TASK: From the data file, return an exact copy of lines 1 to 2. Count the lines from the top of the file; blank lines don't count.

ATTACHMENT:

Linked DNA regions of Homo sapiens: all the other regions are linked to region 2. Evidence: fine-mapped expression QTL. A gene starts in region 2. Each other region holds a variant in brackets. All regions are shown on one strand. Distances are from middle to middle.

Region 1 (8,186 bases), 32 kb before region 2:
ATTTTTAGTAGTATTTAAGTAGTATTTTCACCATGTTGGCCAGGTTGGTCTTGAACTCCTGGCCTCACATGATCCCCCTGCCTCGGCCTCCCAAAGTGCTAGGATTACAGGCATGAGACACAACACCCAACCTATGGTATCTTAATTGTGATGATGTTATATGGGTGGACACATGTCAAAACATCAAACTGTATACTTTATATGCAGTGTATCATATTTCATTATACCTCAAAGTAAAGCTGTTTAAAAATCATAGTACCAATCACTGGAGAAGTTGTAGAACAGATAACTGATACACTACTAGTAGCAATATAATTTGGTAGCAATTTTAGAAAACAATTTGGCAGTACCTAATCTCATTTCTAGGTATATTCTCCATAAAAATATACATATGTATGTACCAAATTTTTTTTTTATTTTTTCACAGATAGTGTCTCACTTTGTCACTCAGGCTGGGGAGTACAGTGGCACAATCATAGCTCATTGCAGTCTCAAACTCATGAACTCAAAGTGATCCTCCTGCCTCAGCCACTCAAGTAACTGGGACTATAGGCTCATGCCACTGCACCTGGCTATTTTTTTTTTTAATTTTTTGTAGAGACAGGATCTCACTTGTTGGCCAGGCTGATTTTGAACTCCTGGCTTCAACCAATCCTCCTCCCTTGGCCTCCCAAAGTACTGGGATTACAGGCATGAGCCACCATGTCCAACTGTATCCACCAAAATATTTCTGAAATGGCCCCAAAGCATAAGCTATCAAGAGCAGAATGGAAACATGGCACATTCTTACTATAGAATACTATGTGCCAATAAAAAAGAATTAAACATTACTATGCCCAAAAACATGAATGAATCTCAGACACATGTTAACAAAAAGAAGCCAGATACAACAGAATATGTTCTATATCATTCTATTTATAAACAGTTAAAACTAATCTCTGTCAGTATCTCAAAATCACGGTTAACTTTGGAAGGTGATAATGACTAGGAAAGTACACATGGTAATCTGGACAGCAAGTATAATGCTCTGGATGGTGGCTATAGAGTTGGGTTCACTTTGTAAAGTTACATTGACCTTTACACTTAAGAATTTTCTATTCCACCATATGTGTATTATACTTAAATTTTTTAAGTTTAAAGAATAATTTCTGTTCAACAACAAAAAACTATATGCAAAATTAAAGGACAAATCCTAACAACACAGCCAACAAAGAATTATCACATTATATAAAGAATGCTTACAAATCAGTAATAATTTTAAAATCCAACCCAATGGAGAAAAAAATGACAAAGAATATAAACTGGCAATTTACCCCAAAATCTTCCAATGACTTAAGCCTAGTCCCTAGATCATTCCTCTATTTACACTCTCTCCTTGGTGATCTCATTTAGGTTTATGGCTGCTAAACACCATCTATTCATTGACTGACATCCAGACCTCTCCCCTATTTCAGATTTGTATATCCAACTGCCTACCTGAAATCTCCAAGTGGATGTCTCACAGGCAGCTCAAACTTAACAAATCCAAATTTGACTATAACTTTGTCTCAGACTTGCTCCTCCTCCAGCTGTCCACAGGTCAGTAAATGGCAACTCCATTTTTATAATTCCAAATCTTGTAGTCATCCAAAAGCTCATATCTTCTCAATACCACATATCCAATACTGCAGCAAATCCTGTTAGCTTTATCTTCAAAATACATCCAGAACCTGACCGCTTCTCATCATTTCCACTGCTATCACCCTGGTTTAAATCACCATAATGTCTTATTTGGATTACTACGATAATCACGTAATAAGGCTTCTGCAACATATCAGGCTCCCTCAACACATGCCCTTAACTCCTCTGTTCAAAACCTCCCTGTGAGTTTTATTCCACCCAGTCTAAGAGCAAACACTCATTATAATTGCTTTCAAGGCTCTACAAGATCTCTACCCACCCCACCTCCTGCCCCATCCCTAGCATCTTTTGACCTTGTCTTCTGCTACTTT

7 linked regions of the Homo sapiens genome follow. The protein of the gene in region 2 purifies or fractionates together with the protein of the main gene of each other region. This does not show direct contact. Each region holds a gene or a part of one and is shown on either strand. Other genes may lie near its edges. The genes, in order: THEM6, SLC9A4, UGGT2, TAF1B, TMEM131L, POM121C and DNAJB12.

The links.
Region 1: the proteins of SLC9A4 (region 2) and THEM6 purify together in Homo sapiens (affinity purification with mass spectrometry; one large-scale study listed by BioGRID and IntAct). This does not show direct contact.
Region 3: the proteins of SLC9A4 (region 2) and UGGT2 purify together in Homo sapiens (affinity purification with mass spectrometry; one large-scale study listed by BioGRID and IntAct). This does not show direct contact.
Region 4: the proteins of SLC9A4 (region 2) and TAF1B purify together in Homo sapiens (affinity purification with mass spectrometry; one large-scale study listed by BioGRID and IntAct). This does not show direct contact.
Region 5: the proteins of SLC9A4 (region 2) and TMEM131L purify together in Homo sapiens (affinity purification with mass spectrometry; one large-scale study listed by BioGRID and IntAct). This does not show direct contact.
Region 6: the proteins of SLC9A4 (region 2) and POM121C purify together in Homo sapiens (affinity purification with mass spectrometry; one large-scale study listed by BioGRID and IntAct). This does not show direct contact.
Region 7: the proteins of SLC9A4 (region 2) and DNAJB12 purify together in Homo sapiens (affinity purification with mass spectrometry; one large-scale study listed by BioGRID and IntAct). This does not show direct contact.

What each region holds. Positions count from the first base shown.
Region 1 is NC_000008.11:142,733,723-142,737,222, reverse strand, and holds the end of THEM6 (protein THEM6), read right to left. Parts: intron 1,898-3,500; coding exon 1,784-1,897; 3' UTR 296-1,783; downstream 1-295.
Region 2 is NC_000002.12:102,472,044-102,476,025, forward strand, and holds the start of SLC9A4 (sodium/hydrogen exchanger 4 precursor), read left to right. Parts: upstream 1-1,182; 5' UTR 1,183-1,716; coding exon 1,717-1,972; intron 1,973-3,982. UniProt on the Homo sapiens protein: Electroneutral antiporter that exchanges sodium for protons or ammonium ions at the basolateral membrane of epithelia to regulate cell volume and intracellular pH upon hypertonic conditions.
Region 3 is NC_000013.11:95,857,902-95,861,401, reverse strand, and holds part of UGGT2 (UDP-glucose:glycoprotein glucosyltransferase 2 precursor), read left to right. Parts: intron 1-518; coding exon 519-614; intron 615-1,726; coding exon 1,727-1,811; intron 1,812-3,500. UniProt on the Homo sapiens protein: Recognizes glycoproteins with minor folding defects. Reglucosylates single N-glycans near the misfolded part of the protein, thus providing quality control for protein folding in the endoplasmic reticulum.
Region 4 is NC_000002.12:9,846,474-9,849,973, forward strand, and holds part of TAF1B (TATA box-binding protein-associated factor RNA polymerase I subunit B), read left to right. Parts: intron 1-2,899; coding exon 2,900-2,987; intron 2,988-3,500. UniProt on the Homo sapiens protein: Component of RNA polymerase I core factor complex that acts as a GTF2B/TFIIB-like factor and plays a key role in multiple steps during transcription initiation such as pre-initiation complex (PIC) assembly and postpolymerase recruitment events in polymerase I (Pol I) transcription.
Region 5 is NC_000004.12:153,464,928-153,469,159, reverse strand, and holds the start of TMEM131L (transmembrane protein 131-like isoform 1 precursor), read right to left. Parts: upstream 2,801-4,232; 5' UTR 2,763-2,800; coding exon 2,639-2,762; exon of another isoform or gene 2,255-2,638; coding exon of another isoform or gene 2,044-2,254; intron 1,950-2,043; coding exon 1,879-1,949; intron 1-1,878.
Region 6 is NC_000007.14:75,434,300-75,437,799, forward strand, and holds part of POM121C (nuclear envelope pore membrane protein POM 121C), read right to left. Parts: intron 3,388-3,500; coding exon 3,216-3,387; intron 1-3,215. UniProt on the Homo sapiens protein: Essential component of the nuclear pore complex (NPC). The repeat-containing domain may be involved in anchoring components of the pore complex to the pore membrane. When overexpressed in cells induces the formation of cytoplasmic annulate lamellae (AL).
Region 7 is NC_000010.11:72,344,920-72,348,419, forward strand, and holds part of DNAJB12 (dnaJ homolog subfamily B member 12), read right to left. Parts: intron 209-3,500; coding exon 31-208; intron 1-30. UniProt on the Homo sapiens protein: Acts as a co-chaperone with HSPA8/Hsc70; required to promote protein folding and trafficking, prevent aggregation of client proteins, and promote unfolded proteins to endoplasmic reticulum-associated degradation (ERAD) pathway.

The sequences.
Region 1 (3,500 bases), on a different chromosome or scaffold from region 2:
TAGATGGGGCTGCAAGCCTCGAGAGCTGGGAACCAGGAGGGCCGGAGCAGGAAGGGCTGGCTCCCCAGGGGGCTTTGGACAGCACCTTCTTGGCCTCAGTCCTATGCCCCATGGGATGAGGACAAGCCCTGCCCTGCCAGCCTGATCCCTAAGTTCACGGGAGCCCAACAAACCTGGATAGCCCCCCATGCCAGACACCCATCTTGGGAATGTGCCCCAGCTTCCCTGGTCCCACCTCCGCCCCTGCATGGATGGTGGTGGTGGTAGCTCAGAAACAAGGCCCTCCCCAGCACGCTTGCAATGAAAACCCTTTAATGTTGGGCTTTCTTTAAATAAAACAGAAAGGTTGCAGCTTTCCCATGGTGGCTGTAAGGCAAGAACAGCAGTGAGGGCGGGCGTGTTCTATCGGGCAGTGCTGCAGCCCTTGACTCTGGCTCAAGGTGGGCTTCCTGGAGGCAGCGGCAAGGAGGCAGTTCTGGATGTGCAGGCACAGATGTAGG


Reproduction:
Linked DNA regions of Homo sapiens: all the other regions are linked to region 2. Evidence: fine-mapped expression QTL. A gene starts in region 2. Each other region holds a variant in brackets. All regions are shown on one strand. Distances are from middle to middle.

Region 1 (8,186 bases), 32 kb before region 2: